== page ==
Turkey’s defense industry, a prominent maker of armored vehicles, is seeking new businesses that will double the most recent export figures. The official Undersecretariat for Defense Industries is establishing a defense export support agency to help achieve the government’s high goals. Turkey’s defense exports mainly focus on Middle Eastern, Central Asian, South Asian and smaller European countries
Turkey’s thriving defense industry could export $1.5 billion in goods this year, an all-time high for the country which nearly doubles the $832 million in exports from 2009.
“We are expecting larger payments accruing from previous contracts this year,” said one senior official from the Undersecretariat for Defense Industries,or SSM. “Plus, there will be substantial receipts from contracts signed last year and to be signed this year.”
Turkish defense industry exports stood at $200 million five years ago. Official and industry figures both point to a visible rise in international competitiveness for the sector. According to Turkey’s Association of Defense Industry Manufacturers, or SaSaD, local industries exported systems worth $669 million in 2009, up from $576 million in 2008.
SSM’s official exports figure for 2009 was $832 million, but this figure included offsets for the country’s civilian aviation industry. SaSaD counts only defense exports.
An offset, a type of compensation made by a company to a foreign country in exchange for the purchase of the company’s goods or services, can take the form of a contract awarded to a local company in the customer country.
The SSM official said boosting the sector’s export performance was a strategic goal for the government. To achieve that goal, the SSM was establishing a “defense export support agency.”
“We are negotiating any potential deal that may benefit Turkish manufacturers with other countries,” he said. “After the export agency has taken off, it will be tasked to facilitate and negotiate deals on behalf of the Turkish industry.”
Industry sources said primary target countries for exports included mostly Middle Eastern, Central Asian, South Asian and smaller European countries.
Sectors where Turkish firms may be most competitive include armored vehicles, electronic systems and software, naval platforms and aerospace. One potential top exporter is Turkish Aerospace Industries, or TAI, which has already sold major civilian aviation equipment under offset arrangements with U.S. and European aircraft manufacturers, including Lockheed Martin, Boeing and Airbus.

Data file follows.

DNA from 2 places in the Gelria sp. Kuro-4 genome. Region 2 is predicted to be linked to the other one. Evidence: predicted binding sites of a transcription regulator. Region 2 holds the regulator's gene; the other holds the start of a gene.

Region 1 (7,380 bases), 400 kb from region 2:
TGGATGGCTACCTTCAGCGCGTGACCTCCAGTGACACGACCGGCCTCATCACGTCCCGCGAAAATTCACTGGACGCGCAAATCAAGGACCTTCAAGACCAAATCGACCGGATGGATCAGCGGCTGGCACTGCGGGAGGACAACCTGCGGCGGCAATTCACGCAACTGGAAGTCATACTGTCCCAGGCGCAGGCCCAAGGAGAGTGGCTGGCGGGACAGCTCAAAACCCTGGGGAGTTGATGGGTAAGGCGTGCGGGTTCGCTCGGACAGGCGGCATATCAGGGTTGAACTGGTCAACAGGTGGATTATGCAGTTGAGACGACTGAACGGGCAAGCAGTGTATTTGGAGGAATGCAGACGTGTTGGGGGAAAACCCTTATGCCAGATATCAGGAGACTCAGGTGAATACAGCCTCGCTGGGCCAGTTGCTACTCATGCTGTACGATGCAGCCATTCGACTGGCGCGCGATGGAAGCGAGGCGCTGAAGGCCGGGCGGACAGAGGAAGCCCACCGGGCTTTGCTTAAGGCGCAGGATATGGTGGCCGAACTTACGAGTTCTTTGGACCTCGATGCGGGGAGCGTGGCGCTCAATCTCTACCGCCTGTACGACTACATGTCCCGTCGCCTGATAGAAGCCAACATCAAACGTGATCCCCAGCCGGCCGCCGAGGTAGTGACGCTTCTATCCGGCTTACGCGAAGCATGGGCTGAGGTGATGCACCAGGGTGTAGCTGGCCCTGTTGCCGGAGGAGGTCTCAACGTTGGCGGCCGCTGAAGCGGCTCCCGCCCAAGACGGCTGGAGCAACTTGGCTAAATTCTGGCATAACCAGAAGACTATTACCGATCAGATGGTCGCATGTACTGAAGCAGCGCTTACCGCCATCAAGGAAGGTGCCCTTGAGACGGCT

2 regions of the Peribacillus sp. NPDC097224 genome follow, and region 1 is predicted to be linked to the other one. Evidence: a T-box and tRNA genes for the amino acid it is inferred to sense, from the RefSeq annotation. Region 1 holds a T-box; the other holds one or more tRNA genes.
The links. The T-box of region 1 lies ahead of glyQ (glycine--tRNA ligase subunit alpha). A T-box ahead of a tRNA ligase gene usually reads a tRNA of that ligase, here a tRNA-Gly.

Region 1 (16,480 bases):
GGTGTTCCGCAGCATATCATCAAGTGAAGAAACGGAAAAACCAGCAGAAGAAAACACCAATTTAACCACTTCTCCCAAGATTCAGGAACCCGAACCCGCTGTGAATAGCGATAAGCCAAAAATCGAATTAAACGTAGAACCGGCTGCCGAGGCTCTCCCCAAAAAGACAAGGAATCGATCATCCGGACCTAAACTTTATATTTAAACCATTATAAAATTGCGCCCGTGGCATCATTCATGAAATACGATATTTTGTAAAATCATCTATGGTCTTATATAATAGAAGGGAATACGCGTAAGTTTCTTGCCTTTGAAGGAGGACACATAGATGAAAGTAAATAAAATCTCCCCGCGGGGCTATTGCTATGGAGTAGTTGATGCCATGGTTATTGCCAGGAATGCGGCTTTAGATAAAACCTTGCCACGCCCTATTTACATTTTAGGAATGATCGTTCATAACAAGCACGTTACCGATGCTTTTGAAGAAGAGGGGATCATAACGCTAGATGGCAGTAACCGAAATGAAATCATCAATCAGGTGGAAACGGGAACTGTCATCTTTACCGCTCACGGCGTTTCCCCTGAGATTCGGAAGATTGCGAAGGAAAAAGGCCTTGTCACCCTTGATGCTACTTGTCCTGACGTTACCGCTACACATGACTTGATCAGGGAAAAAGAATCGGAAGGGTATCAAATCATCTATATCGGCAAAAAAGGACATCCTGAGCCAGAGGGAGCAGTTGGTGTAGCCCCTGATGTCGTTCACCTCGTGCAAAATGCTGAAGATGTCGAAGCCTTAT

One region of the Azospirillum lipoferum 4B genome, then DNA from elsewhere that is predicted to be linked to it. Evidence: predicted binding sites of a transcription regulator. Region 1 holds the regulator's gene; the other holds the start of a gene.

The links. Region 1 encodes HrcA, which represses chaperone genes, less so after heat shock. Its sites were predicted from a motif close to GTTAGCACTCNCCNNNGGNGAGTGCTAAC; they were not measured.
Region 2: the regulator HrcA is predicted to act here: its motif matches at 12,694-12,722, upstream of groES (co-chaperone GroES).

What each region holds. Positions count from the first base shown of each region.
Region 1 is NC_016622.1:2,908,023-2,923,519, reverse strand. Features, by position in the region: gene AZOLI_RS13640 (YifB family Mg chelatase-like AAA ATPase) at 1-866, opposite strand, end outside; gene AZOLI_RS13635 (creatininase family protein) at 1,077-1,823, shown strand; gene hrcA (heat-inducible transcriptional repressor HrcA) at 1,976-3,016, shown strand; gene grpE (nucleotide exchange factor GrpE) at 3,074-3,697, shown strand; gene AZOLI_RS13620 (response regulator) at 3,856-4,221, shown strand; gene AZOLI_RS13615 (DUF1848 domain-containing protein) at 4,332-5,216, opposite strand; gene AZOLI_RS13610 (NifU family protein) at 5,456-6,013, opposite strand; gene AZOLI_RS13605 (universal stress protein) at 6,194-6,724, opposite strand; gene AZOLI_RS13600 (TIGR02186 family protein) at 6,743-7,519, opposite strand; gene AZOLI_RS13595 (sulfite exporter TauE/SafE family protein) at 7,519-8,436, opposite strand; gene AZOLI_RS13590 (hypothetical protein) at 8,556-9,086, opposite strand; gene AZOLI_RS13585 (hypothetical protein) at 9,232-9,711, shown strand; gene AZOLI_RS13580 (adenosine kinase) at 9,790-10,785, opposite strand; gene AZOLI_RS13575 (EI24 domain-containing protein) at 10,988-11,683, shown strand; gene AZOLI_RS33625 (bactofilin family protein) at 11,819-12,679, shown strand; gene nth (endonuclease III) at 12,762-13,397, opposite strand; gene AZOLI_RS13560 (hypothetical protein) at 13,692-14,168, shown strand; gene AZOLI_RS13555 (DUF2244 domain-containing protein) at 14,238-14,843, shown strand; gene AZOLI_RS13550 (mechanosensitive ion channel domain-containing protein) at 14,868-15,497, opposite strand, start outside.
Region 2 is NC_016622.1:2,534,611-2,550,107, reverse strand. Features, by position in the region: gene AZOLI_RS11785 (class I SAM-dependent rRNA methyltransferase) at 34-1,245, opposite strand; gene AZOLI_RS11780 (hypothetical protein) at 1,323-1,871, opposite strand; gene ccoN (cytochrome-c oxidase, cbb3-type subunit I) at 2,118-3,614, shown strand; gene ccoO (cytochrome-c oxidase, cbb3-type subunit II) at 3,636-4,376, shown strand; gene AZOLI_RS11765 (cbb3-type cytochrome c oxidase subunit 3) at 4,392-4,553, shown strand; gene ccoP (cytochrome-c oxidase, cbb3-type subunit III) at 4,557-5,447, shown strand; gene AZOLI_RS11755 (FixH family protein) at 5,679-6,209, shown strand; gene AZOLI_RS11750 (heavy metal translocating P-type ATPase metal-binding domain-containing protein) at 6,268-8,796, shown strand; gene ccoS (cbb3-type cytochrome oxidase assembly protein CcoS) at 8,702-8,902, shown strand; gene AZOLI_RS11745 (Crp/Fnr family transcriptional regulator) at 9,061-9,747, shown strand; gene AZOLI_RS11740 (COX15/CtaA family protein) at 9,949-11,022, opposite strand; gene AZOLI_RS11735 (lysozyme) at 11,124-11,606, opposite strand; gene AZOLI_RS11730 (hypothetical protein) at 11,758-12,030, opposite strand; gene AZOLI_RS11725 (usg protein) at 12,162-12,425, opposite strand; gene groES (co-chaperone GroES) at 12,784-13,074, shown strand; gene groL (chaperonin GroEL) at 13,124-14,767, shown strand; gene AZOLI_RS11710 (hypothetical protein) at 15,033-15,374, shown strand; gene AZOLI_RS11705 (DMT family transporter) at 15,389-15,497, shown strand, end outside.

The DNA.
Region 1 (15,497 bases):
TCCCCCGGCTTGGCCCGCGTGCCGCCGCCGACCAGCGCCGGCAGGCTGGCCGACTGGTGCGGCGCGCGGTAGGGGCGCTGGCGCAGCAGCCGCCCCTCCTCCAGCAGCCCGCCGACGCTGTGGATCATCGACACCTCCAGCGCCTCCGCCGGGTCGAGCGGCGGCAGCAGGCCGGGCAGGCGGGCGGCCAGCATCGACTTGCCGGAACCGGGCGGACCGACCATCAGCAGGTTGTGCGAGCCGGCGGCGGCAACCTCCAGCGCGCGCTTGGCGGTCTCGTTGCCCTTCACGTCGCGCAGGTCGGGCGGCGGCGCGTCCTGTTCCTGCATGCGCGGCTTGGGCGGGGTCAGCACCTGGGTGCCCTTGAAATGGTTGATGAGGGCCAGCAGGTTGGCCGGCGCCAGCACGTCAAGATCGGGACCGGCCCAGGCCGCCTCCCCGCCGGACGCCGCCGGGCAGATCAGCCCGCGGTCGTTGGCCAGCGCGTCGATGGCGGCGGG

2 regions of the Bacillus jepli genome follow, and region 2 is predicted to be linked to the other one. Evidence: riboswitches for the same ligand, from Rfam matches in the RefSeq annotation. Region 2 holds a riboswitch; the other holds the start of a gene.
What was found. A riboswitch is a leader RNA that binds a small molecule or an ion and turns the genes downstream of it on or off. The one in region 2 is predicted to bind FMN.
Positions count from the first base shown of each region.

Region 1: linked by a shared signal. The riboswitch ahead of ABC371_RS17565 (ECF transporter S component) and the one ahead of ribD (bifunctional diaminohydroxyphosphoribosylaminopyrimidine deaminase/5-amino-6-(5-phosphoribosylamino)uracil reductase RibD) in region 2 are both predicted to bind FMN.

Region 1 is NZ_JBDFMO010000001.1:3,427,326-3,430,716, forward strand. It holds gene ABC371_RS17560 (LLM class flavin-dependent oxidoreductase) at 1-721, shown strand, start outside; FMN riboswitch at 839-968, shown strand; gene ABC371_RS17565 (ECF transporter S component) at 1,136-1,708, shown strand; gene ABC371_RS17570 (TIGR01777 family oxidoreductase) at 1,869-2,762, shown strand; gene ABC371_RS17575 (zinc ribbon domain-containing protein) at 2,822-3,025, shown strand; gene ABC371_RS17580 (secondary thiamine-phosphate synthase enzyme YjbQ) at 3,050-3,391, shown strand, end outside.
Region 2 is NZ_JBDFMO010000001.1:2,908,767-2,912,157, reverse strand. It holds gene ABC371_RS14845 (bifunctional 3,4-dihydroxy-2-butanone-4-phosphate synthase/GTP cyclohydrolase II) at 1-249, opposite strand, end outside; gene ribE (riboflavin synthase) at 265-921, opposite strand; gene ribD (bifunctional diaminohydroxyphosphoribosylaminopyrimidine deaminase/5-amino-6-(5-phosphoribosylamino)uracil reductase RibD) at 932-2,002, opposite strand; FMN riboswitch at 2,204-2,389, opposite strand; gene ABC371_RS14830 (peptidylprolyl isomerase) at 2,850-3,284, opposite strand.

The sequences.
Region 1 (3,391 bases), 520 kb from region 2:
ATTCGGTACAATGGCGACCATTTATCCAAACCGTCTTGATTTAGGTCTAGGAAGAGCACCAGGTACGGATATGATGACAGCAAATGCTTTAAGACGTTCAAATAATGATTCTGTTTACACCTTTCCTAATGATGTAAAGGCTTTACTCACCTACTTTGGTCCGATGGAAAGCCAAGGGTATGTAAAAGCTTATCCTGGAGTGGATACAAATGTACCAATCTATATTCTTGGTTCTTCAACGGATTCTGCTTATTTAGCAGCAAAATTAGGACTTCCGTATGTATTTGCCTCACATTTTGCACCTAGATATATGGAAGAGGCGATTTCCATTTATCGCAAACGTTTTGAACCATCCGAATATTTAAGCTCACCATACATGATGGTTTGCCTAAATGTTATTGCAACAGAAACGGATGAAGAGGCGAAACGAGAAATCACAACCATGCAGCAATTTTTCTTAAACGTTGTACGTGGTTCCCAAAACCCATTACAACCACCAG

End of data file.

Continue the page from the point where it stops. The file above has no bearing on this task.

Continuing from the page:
The Turkish defense industry’s most successful sector in terms of exports is armored vehicles, with companies Otokar and FNSS both having secured contracts worth more than $1 billion in the last couple of years, including deals worth $850 million with Saudi Arabia alone last year.
Last year, FNSS reached a joint-production deal worth $500 million with Malaysia. As part of this contract, FNSS will sell 48 armored combat vehicles, the Adnan, to Malaysia.
Former Soviet republics are the latest addition to Turkey’s defense export clientele. Turkmenistan signed a 55 million-euro deal in 2010with Turkey’s Dearsan shipyards for two new-generation patrol boats to be used in the Caspian Sea.
One large recipient of Turkish defense equipment is Pakistan, whose older U.S.-built F-16 fighter jets are being modernized by TAI with U.S. permission. Turkey’s military electronics firm Aselsan is selling wireless equipment to the Pakistani army.
At the same time, TAI has also upgraded Jordan’s older F-16 aircraft while Otokar secured a $24 million deal for armored vehicles for Azerbaijan.
Turkey is also aiming to export billions of dollars in attack and utility helicopters. Under a multibillion-dollar deal with AgustaWestland of Italy for co-production of 60 T-129 attack helicopters, both companies hope to sell dozens of gunships to other countries, but no concrete steps have yet been taken.
Similarly, Turkey will soon choose between AgustaWestland and U.S.-based Sikorsky Aircraft for the co-production of 109 utility helicopters for its armed and security forces. Turkey, together with the winner of this multibillion-dollar contract, plans to produce scores of utility platforms for third countries.